Say what you want about Apple's Macbook Air, but the seminal thin-and-light (and unofficial Ultrabook) is still *the* laptop that all wannabe-thin-and-light laptops are measured up against. And in the case of the VAIO Pro laptops, nothing has ever been more obvious (except maybe the new HP Envy laptops that clearly look like Apple Macbook Pro clones to everyone but the people marketing them).
The VAIO Pro is considered by some to be the long-awaited heir to the lauded VAIO Z line. Coming in both black and silver, the VAIO Pro will also come in both 11-inch and 13-inch variants.
Even more impressive is that both sizes will feature options for both Intel Core i5 and i7 processors. Given that the 11-inch VAIO Pro weighs no more than a decently sized magazine in the hand (at just 870g), squeezing a fast chip into a body so thin is an impressive feat of engineering. The 13-inch VAIO Pro weighs a smudge over 1Kg. Storage is taken care of by solid state drives, though the 13-inch VAIO Pro will feature a PCIe-based SSD, for even faster disk performance. Of course, final specifications for Singapore have yet to be finalized.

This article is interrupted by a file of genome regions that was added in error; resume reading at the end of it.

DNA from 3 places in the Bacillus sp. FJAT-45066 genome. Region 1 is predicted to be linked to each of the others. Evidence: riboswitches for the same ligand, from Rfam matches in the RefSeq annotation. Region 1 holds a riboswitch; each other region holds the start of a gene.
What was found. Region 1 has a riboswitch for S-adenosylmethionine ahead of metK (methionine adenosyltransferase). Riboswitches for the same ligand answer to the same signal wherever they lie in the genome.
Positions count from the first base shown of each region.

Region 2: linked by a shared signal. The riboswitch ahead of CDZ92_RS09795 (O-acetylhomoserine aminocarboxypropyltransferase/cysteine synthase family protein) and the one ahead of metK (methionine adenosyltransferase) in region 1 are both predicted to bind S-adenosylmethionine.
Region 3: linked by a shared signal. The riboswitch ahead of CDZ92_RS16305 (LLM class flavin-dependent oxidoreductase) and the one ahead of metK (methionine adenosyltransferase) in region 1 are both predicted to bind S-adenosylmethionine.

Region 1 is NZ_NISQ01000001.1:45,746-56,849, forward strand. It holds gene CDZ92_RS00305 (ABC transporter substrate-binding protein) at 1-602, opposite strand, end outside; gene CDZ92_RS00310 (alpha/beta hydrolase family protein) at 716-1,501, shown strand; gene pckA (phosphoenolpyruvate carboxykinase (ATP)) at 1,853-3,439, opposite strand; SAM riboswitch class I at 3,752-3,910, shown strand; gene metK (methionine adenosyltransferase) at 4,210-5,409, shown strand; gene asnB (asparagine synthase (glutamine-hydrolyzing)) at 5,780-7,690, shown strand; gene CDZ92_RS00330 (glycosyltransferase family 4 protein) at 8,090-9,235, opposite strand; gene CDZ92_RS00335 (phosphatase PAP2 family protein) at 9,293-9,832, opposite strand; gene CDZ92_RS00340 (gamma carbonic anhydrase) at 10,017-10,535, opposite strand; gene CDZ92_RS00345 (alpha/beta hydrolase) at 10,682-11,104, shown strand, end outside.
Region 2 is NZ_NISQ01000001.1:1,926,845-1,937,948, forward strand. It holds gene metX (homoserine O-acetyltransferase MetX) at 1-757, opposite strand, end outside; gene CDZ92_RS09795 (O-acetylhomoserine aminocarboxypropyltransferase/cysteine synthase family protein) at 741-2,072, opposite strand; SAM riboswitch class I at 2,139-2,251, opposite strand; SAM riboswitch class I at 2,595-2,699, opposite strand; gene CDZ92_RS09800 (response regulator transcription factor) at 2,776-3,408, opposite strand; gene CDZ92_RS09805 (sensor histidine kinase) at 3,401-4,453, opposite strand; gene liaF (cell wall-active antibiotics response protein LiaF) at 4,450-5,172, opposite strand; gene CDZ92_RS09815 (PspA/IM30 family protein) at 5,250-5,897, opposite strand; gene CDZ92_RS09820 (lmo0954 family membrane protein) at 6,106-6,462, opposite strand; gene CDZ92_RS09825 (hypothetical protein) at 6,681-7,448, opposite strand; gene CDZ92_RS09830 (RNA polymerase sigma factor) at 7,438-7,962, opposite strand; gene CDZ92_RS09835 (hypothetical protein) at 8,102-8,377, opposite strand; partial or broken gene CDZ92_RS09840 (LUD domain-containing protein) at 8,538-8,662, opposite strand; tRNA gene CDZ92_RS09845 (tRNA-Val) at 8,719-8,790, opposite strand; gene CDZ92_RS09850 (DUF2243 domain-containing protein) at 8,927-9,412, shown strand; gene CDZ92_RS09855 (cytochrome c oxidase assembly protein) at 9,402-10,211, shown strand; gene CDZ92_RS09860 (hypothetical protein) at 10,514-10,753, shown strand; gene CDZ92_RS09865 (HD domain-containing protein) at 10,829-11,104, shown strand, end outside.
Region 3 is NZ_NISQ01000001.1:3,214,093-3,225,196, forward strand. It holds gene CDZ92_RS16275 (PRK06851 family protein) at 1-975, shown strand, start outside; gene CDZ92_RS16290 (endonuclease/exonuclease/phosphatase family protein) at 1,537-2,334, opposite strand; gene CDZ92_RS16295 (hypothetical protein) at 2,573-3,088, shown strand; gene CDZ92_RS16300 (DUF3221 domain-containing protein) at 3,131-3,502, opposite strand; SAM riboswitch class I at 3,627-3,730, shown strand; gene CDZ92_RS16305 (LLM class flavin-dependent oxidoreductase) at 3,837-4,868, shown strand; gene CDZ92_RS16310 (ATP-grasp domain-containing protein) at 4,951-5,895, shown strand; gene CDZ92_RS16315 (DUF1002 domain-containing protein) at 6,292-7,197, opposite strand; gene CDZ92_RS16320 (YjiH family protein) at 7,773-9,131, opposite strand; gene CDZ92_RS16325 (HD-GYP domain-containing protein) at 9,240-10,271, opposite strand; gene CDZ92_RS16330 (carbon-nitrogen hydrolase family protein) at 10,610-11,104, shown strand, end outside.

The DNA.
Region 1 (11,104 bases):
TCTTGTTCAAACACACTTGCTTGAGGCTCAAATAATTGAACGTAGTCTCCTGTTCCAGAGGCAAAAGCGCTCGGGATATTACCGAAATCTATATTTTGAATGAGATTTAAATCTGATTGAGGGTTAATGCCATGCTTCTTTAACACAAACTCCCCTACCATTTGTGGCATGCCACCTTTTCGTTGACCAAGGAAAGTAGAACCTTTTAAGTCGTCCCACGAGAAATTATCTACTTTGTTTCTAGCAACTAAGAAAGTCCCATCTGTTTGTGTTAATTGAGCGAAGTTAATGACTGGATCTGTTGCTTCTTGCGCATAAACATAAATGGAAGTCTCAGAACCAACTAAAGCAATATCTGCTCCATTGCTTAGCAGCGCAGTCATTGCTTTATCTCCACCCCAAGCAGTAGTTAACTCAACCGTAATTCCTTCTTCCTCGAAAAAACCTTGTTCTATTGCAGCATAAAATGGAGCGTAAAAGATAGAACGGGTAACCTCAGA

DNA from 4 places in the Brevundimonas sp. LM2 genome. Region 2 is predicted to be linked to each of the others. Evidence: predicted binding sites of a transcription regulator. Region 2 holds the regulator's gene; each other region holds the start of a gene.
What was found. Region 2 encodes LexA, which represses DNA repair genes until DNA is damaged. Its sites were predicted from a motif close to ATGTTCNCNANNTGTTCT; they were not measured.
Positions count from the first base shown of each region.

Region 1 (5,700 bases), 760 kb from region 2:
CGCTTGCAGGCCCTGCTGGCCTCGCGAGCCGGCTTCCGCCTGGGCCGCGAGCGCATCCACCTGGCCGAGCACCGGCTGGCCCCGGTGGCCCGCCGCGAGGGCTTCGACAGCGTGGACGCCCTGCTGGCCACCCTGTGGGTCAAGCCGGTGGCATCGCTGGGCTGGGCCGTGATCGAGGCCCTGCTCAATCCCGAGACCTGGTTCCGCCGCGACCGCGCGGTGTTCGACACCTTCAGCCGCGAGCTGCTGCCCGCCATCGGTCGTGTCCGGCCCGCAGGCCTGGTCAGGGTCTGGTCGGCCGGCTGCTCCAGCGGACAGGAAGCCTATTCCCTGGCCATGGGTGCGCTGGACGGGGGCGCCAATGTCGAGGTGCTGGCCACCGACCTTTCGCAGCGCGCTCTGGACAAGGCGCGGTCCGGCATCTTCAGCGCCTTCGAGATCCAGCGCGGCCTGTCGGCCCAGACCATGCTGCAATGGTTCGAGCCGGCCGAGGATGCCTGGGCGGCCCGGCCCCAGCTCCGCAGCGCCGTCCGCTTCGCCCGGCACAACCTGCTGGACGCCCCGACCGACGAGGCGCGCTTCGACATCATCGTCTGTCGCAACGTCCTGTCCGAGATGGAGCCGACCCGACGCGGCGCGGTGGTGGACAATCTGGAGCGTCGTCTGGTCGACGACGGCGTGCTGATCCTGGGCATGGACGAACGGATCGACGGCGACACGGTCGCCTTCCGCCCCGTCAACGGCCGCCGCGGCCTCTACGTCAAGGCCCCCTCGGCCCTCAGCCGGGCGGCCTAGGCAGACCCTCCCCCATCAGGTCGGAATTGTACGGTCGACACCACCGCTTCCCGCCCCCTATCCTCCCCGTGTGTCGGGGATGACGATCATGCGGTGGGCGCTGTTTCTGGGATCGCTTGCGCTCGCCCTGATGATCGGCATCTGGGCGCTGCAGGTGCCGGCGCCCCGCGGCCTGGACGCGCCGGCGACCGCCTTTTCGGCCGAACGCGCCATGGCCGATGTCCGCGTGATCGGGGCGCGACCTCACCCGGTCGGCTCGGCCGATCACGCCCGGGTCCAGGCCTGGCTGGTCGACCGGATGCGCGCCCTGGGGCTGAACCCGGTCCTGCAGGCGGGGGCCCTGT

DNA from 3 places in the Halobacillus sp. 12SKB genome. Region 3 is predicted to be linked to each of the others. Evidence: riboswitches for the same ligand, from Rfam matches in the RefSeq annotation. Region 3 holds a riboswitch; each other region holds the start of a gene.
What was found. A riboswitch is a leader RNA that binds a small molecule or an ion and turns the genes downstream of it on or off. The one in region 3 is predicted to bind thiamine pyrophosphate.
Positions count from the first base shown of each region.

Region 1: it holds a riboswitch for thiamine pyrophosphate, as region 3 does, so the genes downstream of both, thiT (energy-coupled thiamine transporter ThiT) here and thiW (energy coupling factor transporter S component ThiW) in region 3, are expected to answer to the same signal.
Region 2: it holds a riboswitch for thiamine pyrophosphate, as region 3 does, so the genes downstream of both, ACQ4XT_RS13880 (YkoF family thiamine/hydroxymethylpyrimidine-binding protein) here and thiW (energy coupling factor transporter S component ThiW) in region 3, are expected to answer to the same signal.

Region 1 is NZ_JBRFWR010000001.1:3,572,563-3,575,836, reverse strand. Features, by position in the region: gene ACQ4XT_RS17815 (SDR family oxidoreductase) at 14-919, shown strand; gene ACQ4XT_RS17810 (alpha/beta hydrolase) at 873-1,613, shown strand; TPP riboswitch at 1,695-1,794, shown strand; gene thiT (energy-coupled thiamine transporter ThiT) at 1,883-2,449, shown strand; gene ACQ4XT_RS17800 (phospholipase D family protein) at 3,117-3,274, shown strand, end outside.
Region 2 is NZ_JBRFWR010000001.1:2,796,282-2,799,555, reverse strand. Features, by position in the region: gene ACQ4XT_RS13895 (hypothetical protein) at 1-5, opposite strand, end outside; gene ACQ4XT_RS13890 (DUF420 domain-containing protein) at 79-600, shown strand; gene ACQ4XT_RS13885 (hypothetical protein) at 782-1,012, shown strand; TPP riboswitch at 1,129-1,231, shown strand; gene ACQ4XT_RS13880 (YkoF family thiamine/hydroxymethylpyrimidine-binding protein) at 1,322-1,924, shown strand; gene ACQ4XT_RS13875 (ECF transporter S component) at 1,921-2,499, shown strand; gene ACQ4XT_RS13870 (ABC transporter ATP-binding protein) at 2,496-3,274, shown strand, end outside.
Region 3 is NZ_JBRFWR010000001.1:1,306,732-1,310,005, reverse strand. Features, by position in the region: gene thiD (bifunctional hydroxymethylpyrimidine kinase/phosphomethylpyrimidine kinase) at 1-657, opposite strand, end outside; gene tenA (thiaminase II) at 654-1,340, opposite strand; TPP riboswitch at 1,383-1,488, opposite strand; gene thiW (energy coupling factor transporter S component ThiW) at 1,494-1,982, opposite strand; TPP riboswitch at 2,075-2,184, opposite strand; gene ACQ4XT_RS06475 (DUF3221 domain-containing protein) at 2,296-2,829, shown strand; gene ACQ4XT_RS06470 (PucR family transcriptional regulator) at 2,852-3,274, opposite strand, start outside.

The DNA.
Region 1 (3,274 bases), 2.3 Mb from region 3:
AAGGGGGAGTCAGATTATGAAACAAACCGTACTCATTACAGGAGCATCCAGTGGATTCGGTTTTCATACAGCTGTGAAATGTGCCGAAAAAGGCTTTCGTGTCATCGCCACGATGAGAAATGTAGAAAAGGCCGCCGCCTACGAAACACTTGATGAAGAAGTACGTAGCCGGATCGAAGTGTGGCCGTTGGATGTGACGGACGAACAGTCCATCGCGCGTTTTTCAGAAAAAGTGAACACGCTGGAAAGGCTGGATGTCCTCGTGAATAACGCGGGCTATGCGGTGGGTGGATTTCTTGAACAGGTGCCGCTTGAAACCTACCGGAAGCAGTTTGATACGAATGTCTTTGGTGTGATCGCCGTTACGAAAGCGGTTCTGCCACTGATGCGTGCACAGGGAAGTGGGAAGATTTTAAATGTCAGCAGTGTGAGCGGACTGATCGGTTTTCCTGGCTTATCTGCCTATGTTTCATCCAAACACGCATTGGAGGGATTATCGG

The body of the VAIO Pro is made with carbon fiber,which helps keeps things light while ensuring structural strength.
The keyboard on the VAIO Pro is backlit, though we did notice that the backlighting on the white variant seemed a little too overpowering, making it hard to properly see the markings on the individual keys. The keyboard backlighting on the black devices was fine though.
Like all of Sony's VAIO laptops launched, the VAIO Pro comes with a touchscreen display, and Full HD resolution too, regardless of whether it's the 11-inch or 13-inch model.
In an interview with Sony executives, the question was raised of why Sony was content to stick to Full HD resolution displays, instead of going towards retina-class display technology like the Toshiba Kirabook. Shigeki Mori, General Manager for Sony's Planning of VAIO & Mobile Business Group says that the reason was more of an issue with how Windows 8 scales on displays with higher resolutions beyond Full HD. While Retina-class displays are nice to look at, the lack of proper support in a great many apps and programs for resolutions higher that Full HD leads to a user experience compromise, and one that Sony isn't comfortable with taking.
Sony also showcased a battery slice add-on, compatible with both the 11-inch and 13-inch VAIO Pro. As a guide, the VAIO Pro 11 has a battery capacity of about 32 Wh (edit: An earlier version of this sttement mentioned 36 Wh; the correct number is 32 Wh. Apologies!). In comparison, the VAIO Pro 13 has a battery capacity of about 37Wh. The battery slice sports a capacity of 36Wh, and as such, should theoretically lead to double the battery life when in use.
The VAIO Pro is expected to be made available in Singapore towards the end of June.